What's in a name?
Hip hop, trance, house, dance, techno and electro aren't just categories of rock music. They are fan bases, communities, underground networks, marketing tools and cultural directions. And more importantly they are self-contained markets which combine to form a thriving scene for new rock music.
In classical music we have the tried but dry categories of early, baroque, classical and romantic, but after that things become difficult. Until eight years ago twentieth-century music was a useful fallback, but should Mahler be in the same category as Boulez? Then there is modern music, but that sounds like furniture, and avant-garde which sounds forbidding. How about contemporary and new music? But is John Cage, who died sixteen years ago, contemporary? Is Britten as contemporary as Christina Kubisch? Or is Stimmung, which was composed forty years ago, new music? Then there are experimental, aleatoric, chance, electronic, atonal, serial, minimalist and other technical labels which sound just like what they are, technical labels.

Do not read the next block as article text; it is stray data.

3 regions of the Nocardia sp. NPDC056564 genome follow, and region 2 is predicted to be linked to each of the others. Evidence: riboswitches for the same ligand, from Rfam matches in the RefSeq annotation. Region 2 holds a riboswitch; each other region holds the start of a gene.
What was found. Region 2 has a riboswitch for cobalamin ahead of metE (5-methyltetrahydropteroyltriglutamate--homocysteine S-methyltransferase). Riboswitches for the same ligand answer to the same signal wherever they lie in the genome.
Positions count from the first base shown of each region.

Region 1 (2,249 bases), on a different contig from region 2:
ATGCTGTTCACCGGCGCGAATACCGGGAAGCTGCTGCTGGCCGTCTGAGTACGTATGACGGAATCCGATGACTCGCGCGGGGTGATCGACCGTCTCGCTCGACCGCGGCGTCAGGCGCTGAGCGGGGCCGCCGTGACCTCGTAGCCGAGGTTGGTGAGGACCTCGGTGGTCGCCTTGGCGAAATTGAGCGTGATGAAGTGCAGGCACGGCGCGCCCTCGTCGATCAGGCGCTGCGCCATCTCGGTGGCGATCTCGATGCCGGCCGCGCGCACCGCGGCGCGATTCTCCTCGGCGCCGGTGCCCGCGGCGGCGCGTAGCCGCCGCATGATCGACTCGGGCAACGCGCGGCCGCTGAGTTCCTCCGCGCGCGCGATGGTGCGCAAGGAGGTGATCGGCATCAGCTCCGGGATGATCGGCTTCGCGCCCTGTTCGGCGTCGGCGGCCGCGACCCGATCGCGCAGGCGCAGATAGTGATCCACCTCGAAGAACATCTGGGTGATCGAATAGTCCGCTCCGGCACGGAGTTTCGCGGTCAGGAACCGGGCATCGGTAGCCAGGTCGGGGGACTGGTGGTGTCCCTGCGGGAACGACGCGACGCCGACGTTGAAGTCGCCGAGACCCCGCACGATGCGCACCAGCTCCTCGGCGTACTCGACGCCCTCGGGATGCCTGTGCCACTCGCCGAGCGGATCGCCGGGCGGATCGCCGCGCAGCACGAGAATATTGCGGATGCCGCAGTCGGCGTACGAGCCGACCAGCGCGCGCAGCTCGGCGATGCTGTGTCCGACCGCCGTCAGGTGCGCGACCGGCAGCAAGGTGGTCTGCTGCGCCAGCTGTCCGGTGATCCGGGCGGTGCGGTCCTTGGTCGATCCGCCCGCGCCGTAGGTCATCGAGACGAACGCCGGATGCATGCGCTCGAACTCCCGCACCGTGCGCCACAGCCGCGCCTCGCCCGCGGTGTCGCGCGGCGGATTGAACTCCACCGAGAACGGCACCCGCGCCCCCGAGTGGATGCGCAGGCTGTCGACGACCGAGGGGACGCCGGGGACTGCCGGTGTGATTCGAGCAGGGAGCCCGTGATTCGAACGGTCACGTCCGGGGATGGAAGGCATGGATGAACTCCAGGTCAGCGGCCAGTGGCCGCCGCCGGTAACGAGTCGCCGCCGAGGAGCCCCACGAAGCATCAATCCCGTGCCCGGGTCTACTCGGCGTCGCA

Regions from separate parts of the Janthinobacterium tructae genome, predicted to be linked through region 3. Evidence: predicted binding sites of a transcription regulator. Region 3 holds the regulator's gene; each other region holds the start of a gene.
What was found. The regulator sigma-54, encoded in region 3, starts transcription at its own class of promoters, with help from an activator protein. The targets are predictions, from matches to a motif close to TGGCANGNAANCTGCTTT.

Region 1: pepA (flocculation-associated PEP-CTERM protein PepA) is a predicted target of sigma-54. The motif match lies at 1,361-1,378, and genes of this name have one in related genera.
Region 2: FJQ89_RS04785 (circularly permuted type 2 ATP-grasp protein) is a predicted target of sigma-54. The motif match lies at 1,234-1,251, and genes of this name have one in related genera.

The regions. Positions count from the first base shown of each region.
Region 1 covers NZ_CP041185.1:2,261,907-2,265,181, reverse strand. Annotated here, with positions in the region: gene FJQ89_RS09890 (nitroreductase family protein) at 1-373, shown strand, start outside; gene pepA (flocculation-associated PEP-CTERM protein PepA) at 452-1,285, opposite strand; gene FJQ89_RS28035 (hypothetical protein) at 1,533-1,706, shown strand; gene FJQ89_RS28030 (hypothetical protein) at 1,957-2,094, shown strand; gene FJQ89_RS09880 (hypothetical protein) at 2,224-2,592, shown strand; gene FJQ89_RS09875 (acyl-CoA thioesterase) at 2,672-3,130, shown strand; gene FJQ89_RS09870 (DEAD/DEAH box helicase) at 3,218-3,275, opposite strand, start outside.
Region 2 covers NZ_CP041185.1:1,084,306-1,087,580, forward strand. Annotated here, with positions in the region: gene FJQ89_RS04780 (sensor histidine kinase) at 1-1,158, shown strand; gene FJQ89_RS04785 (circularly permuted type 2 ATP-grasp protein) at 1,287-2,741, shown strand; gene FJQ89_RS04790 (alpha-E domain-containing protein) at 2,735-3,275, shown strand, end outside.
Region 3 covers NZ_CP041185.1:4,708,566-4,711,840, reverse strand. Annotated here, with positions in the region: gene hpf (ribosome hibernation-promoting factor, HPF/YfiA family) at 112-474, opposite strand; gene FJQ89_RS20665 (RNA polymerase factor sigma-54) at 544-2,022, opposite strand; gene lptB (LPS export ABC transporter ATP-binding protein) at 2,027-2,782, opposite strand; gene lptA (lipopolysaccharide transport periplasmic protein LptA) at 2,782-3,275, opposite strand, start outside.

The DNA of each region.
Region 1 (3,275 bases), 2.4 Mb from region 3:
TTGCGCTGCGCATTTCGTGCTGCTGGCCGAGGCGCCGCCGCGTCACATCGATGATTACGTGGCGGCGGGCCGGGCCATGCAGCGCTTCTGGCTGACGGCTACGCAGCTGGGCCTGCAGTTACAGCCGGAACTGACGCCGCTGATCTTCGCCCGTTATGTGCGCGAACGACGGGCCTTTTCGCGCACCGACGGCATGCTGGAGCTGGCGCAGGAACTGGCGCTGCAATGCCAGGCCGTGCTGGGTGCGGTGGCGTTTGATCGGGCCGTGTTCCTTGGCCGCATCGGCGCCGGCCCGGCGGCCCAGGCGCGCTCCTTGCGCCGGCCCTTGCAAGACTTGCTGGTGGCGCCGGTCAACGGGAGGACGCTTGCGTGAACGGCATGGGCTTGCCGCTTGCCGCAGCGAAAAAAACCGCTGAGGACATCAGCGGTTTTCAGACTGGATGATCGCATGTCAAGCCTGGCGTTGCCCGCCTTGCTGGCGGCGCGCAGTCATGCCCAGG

It's not an academic discussion. We want new audiences and knowing what to call something is the first step towards liking it. Which is why BlackBerry, PowerBook and iPod are much more than mere names. Future Radio bills my programme as contemporary classical and on this blog and on air I use the default of contemporary music or new music. But I keep thinking there must be something more compelling and descriptive to stand alongside hip hop trance, house, dance, techno and electro.
Is there? Or doesn't it matter?
Now read about a title given by the gods.
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